Love, Home And Danger On The Set Of 'The Diary Of Anne Frank'
In the 1930s and 1940s, many Jews in Europe lived in fear — or in hiding — from the Nazis.
A cramped attic in Amsterdam served as a makeshift home for two years for Anne Frank, her family, and four others.
This secret annex was discovered, and Anne’s father, Otto Frank, was the only one to survive the concentration camps – but their stories live on through Anne’s diary, first published in 1947.
Anne Frank: The Diary of A Young Girl, was turned into a play and a film in the 1950s. Now, decades later, there’s an update for a new era.
Marissa Wolf, director of new works at the Kansas City Repertory Theatre since 2015, is tall and energetic with short blonde hair. The new production of The Diary of Anne Frank marks her directorial debut at the Rep.
"It is joyful and exciting to me to work on this contemporary classic," Wolf says of the Tony-nominated Wendy Kesselman adaptation. It's based on the definitive edition of Anne Frank's diary. Published in 1995, this version of the diary includes pages and passages left out five decades earlier.
"I was excited to work with the Kesselman text because for me the way into the play is really through Anne's voice and the lens through which she sees the world," Wolf says.
Wolf worked closely with set designer Maya Linke, a longtime collaborator. The two together have a very specific style.
"We both read the script many times, we sit with it," says Wolf, and then, she brings in research images, often evoking feelings or emotions. In the case of The Diary of Anne Frank, these were images representing Anne's inner life.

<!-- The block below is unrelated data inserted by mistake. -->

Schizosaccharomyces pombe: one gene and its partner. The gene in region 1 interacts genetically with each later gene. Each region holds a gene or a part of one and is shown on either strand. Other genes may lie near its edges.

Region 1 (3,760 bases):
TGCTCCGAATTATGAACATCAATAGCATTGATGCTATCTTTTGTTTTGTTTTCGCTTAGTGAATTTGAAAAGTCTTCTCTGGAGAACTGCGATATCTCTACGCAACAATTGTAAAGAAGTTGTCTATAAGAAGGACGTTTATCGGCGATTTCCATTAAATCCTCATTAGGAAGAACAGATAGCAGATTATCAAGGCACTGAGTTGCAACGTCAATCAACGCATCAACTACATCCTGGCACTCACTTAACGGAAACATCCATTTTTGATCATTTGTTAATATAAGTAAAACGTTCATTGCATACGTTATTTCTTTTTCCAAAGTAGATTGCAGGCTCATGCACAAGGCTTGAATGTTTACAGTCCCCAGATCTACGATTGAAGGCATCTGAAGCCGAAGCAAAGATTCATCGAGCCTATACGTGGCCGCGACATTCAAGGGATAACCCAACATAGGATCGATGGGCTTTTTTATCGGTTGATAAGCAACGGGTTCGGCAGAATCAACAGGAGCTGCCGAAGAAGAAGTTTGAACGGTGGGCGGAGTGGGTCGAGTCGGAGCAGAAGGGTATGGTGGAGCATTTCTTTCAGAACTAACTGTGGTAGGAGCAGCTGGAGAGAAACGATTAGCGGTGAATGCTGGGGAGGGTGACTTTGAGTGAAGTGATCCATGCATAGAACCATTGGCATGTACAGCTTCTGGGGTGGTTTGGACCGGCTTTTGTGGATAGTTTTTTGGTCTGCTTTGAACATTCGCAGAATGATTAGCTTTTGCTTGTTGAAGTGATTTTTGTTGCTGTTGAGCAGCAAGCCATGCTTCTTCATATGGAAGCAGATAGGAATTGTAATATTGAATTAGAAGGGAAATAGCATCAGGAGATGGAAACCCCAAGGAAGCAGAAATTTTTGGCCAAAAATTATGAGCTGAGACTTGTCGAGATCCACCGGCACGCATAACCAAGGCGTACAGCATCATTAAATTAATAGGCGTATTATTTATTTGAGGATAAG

"And for me, those are usually not literal, they're usually imagistic," Wolf says.
"For this piece, I went to [Marc] Chagall, to an amazing painter and writer Charlotte Salomon, who lived through the Holocaust, Martin Puryear, a big range of artists."
Linke says she incorporated these ideas, and added her own architectural research.
The set is crafted from dark wood — with several stories, and a series of staircases, it's open and high. A giant bookshelf in the back is filled with cardboard and shards of glass. It's a nod, she says, to the tenuous safety of the bookshelf that concealed the entrance to the annex.
"What I created was this open structure that's very porous," Linke says. "It's like a membrane where you can sort of see into their world, but you can feel that there's danger from the outside. And it's also this idea of excavation, too, in the sense that we're excavating more of her diary with this version."
Kansas City Repertory Theatre presents 'The Diary of Anne Frank' through February 21 at the Spencer Theatre, 4949 Cherry Street, Kansas City, Missouri. 816-235-2700. The production is accompanied by the Anne Frank Center's exhibition, "Anne Frank: A History for Today."